In 2008 the global financial crisis hit. Initially, Canada’s Conservatives were on the defensive — sparking the famous but short-lived effort by the Liberal-NDP-Bloc coalition to unseat them from power. The idea of progressive electoral coalitions fits naturally with the NPI’s view of politics — although this one quickly failed, largely (I would suggest) because of the inability of grassroots movements to mobilize sufficient mass support for the idea, as well as because of the Liberals’ internal incompetence. Harper got another chance, and began to slowly, carefully consolidate his power. Subsequently, as the after-effects of the global crisis continued to wreak widespread misery, the right seized the political initiative more effectively than the left. (Naomi Klein’s Shock Doctrine precisely explains why and how.) Then came another federal election, and here we are.
The dichotomy between movement and party was surely never more striking than on election night, 2011. As New Democrats wildly celebrated their stunning rise to Official Opposition, most movement activists were distraught over the prospects of a Harper majority and what it would mean for our society. How will we now stop Harper, and (more importantly) everything he stands for? Having effective and progressive spokespersons in Parliament will help, of course, as will presenting a credible electoral threat to Harper in 2015. But that won’t remotely be enough. Even more important, we must have large numbers of Canadians able and willing to complain, agitate, organize, and demonstrate. Articulating demands, writing letters and lobbying, educating our neighbours and members, hosting public meetings, producing credible progressive research, organizing increasingly forceful protests: that is the bread and butter of social movement organizing. If it isn’t happening (and in recent years, we haven’t had nearly enough of it), social change will not occur, because Canadians won’t be excited or organized enough to demand it.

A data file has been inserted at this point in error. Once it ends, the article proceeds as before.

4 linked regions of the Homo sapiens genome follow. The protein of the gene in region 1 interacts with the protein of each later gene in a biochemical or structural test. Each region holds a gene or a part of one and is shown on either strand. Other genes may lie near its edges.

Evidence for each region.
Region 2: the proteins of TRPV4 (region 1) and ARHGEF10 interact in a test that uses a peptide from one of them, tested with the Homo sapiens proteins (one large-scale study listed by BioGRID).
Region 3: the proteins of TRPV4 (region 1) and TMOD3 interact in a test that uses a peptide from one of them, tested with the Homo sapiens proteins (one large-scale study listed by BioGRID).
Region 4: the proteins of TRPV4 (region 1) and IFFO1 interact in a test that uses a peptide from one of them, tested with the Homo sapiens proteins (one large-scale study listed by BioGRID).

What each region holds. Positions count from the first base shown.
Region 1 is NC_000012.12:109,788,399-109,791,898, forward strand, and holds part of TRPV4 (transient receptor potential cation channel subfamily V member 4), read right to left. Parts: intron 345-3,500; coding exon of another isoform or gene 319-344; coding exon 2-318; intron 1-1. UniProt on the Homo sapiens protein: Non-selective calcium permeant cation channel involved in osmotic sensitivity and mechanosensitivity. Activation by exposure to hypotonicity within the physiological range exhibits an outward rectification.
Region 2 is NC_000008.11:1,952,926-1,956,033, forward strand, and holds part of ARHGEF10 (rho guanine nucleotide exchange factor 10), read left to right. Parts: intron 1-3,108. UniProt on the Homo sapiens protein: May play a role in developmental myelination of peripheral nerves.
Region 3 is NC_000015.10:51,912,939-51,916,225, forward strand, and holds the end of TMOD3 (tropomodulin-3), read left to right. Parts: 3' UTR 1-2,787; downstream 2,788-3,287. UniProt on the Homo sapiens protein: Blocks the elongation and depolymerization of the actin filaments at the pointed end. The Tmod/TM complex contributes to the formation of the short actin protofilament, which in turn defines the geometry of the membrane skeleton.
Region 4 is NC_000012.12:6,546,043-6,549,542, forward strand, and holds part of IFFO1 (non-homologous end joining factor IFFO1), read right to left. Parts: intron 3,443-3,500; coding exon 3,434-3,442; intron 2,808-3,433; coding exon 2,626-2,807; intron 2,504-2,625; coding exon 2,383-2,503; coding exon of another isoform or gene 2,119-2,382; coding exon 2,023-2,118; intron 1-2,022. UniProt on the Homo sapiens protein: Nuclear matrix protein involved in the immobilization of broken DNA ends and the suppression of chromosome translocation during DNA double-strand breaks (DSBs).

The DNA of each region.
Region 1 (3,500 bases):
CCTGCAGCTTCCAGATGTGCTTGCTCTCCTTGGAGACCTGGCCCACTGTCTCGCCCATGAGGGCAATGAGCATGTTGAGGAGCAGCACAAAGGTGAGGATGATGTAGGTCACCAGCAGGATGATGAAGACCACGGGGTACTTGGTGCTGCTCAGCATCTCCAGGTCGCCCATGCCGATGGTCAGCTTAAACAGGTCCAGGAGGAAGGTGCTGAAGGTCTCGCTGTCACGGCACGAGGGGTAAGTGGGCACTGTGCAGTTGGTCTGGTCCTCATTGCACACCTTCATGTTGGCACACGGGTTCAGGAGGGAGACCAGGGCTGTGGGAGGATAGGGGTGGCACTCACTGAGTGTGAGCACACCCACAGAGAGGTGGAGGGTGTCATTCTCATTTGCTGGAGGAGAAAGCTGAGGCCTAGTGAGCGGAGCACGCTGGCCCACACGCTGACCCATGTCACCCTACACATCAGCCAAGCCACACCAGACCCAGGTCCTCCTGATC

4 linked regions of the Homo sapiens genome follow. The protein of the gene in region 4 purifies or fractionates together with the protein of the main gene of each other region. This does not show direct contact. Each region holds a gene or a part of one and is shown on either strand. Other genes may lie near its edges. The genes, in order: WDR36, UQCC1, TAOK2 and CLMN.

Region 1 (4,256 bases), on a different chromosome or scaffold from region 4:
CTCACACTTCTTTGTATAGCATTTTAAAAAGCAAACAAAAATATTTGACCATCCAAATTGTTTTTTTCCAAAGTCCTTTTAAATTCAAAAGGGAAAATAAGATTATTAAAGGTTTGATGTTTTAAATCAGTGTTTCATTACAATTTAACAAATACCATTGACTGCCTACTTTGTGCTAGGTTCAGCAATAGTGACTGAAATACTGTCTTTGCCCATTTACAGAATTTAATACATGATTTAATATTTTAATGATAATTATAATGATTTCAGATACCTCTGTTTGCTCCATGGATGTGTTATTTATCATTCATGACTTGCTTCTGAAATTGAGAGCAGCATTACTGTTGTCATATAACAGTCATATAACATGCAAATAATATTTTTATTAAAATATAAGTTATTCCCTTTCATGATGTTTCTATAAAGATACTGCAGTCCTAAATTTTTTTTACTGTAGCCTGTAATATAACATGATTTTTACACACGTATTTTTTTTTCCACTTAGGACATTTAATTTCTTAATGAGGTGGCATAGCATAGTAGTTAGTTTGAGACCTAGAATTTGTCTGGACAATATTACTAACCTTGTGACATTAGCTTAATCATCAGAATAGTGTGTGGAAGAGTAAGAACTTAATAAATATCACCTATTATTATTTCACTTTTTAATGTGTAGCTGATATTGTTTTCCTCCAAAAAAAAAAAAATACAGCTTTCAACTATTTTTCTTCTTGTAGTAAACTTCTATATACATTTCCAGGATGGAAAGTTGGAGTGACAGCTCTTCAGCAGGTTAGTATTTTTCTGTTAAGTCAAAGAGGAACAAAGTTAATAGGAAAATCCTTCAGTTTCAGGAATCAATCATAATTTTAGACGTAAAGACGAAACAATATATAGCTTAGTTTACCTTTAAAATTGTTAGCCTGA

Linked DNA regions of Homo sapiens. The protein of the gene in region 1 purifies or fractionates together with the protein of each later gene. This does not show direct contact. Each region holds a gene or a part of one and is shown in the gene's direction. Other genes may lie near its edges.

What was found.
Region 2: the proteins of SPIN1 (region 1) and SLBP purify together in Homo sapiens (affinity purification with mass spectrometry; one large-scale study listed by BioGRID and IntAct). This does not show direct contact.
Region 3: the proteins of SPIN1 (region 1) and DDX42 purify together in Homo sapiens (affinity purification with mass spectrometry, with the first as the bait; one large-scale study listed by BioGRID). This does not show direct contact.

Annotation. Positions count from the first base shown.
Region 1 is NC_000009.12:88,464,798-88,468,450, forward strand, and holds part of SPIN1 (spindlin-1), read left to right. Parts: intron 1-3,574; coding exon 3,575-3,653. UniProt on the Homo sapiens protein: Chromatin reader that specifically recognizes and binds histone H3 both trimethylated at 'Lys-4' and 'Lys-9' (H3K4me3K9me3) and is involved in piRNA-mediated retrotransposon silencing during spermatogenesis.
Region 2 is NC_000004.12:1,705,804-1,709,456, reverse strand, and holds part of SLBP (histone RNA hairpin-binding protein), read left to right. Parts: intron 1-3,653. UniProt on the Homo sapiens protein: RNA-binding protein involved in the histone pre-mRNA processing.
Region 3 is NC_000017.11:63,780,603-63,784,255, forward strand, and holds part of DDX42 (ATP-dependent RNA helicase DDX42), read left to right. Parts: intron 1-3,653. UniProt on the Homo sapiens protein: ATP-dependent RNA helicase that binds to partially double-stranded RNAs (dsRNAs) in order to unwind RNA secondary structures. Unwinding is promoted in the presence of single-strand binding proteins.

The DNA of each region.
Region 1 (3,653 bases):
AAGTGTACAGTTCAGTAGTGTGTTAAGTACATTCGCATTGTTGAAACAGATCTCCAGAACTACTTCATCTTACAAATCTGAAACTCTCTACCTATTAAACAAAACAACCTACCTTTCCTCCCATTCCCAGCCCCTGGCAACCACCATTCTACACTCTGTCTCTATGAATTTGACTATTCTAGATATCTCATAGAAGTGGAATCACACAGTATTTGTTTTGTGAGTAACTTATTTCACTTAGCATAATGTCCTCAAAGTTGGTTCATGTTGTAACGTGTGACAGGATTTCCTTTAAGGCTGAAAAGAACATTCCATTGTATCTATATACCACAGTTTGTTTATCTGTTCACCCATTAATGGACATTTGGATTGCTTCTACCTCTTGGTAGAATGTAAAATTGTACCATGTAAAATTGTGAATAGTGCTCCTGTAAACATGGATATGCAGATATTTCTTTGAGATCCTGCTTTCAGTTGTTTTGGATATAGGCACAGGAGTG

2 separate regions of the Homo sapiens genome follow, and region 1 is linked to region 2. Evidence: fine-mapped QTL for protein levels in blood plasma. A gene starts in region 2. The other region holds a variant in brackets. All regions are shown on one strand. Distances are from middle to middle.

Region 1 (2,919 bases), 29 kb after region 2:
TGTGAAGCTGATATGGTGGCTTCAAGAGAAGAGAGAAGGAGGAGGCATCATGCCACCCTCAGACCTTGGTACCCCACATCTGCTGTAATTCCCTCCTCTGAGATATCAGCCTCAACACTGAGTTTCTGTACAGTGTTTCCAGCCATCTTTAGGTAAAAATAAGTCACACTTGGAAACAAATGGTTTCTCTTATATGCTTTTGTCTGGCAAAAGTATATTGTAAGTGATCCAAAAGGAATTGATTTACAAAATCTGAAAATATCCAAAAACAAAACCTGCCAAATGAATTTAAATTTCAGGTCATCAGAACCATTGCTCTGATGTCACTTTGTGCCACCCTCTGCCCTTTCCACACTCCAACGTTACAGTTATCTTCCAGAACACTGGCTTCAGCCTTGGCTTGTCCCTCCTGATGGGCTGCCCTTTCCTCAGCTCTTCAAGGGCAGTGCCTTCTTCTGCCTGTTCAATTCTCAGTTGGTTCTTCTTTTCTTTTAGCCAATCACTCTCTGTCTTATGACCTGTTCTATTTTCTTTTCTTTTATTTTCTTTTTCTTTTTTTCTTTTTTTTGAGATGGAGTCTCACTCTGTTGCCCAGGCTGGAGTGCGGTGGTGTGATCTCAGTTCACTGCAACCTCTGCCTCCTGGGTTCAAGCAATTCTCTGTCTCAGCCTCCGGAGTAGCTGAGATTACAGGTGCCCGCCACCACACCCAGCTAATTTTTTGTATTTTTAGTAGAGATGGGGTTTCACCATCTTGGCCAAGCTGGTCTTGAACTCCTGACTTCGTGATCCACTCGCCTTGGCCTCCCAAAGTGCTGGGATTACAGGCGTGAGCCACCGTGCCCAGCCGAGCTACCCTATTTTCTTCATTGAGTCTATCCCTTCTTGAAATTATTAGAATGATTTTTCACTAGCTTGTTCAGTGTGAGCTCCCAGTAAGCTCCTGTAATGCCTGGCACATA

Electoral parties don’t usually do that kind of work. They focus, rather, on fine-tuning a message (backed up by effective electoral machinery) in order to appeal to a larger slice of the existing spectrum of political opinion. The goal of social movements, in contrast, is to change those opinions.
So without activists successfully pushing the goalposts of commonsense popular consciousness, any electoral party will tend, by default, to be obsessed with refining its message and image so as to broaden its appeal within status quo politics. Indeed, as official opposition, the federal NDP is quite likely to do exactly that — unless our grassroots activists succeed in raising popular visibility and support for our issues: inequality, the environment, labour rights and jobs, human rights, and (urgently under Harper) the future of democracy itself.
Today we have the NDP as official opposition (unthinkable until very recently), yet we confront regressive and anti-democratic forces that are more powerful than in generations. We are fighting for our lives (in many cases quite literally). To succeed, we must be ambitious, audacious, and creative — and the Occupations have shown us it can be done. The present dangerous moment reminds us, therefore, that successful progressive social change requires both of the left’s camps, electoral and extra-parliamentary, to be working at the top of their games. And in Canada, I suggest that means we need to focus first and foremost on stepping up our grassroots organizing efforts, in all areas — building a strong progressive multidimensional fight back that, among other benefits, would help the new NDP opposition live up to its potential.
Jim Stanford is an economist with CAW and has a column with rabble.ca. He was a co-founder of the NPI in 2001.